Gone Lawn
a journal of literature
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Gone Lawn 25
Summer, 2017

New Works

D B Zweier

Sit Down in This Circle

The brothers call me with the beat of their drum. They call me to return.
I pull with a weary hand through the threshold. From bright blazing sun to the cave. I enter to smoke, to fire burning in the hearth against the wall, a circle of wide flat stones embedded in the ground. Brothers sit, hands in lap. Brothers lay long as if in supine relaxation. Brothers stand amongst themselves with a deep look etched into their weathered faces.
And two brothers call me with the beat of their drum.
The rhythm pounds in my ears. Each with a smooth stick, the ends wrapped in coils of soft leather. These slam like lightning into stretched buffalo hide. There is a ripple on the surface, continuous.
I am transfixed and edge closer. The storm is summoned, with it the dense black of oncoming night, the peal of magic, and a shade, in like the crisp light of dawn, through the cracked cave door comes.
In the space of a breath and with no warning, the drumming brothers cease the beat. There is sweetness in the silence.
Then the drumming brothers yell Let us dance! and pound once more, in time, like the stir of antelope across a faraway plain. It is old flesh made into the hot honey gold of sound.
The brothers, they ask more of me with this. Not only to listen for the call from distant lands, to leave a life tending herbs, brushing coats of braying lambs; not only to enter the cave after the journey, weary and in need of sleep. But to find my body in this place. There is the old pain in the deep seat of my back. It yawns each morning into a bite, and whispers at me now. There is the wound at the center of my belly. A white wolf got a mouthful of teeth into the skin there, shredded the fingertips of my boy, who was playing in a meadow. There is the shattered bone of my left ankle, which an antlered shaman from the plateau desert set. The poultice is out there, on the road to this place. I no longer carry it.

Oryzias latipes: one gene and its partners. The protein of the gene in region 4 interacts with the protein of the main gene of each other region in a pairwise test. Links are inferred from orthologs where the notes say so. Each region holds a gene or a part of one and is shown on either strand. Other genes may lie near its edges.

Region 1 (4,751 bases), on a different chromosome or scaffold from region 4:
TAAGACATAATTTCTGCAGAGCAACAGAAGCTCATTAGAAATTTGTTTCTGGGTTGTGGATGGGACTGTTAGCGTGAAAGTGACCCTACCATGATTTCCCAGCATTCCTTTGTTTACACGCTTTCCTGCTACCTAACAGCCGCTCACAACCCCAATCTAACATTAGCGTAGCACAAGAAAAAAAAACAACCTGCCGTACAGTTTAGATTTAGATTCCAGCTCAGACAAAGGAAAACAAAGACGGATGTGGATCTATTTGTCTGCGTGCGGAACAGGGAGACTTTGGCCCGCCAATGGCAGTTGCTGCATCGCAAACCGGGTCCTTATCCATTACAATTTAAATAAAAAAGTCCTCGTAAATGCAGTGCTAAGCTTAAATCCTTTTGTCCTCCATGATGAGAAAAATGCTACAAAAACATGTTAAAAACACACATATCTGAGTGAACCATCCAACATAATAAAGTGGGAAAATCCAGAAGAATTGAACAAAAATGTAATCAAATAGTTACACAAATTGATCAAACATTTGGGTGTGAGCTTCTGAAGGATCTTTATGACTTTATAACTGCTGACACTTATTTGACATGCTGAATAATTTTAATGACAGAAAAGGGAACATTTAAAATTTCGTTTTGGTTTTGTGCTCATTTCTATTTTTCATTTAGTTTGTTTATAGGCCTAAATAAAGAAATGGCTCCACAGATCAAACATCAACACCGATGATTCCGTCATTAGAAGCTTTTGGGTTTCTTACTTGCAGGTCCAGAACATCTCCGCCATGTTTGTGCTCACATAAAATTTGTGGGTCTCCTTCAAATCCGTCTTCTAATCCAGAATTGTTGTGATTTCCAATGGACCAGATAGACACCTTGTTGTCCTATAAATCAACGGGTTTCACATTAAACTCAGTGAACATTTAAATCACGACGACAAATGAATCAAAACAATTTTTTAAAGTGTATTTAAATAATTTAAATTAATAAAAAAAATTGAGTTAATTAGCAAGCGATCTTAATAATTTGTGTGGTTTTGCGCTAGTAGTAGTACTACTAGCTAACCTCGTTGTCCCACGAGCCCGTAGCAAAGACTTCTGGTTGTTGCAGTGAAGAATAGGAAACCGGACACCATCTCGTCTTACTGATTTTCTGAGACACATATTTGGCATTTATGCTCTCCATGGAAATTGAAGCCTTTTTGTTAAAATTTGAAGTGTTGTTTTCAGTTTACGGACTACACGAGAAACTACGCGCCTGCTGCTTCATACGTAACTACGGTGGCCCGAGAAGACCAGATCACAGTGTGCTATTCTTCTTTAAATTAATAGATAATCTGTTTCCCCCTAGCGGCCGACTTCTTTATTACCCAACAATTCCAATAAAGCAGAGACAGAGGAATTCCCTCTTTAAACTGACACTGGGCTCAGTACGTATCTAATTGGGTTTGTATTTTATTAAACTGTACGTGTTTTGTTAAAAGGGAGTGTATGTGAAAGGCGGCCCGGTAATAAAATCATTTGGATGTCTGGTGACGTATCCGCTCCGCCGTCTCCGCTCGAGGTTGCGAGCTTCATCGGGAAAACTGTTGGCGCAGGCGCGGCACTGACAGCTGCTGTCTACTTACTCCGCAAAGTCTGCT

They ask more of me now—for movement, for dance. It is a cold stone turned swiftly over; a coal burning on the other side.
To stand tall as a man under the storm of thunder and swift sticks of lightning is to embody the call. The brothers move, one by one. Each begins to sway. I stand, I find myself willing, and I let the pieces of my body go. The shade watches me from the wall.
Is it a vision? I wonder.
But I have begun, and I go. I feel the dance in myself, the gentleness of my hips. Soft grace, sweet woman, the arch of skin. And I move, move into the heavy breath of the beat.
The flame flickers against the hearthstone wall and I shut my eyes. The darkness is womb. My hands come up to my sides and spread out. The bird in me opens, shoulders cracking, each tip of each finger like a fan of flame from the heartfire and I dance. To the rhythm there is surrender and I dance. For the deep earth I dance. For my father I dance. For love I dance. And for you I dance.
For you I dance, and out pours the shrieking cry of a hawk. My eyes snap open: each brother with bodies undulating, faces wild, their shadow animals walking the walls. Another cry comes, and a growl; each is the noise of the being that lives inside, the beast with claws. The eagle shriek leaps again from my throat, seizes the air. Each of us expels our dark pleasure as the drumming brothers pound the buffalo hide.
The climax comes, and the groan.
The dust of it settles.
There is a water pause.
In the space I can hear the fire snap. Wind scratches against the cave walls. One drumming brother, the elder, with the grey beard, looks each man in the eye.
"Sit down in this circle," he says.
The beckoning stirs something inside. It is my nature, our nature, to want the final seat that completes a simple circle of brothers; to be asked to join; to rest the whole of ourselves in the safety of another, even if just for a moment.
Wild fear runs through my heart, too. It is the shade that crawls the wall, the tightness in my chest. We fear the things we love. Even in the midst of that which is most sacred such fear rears, a stallion with frantic breath.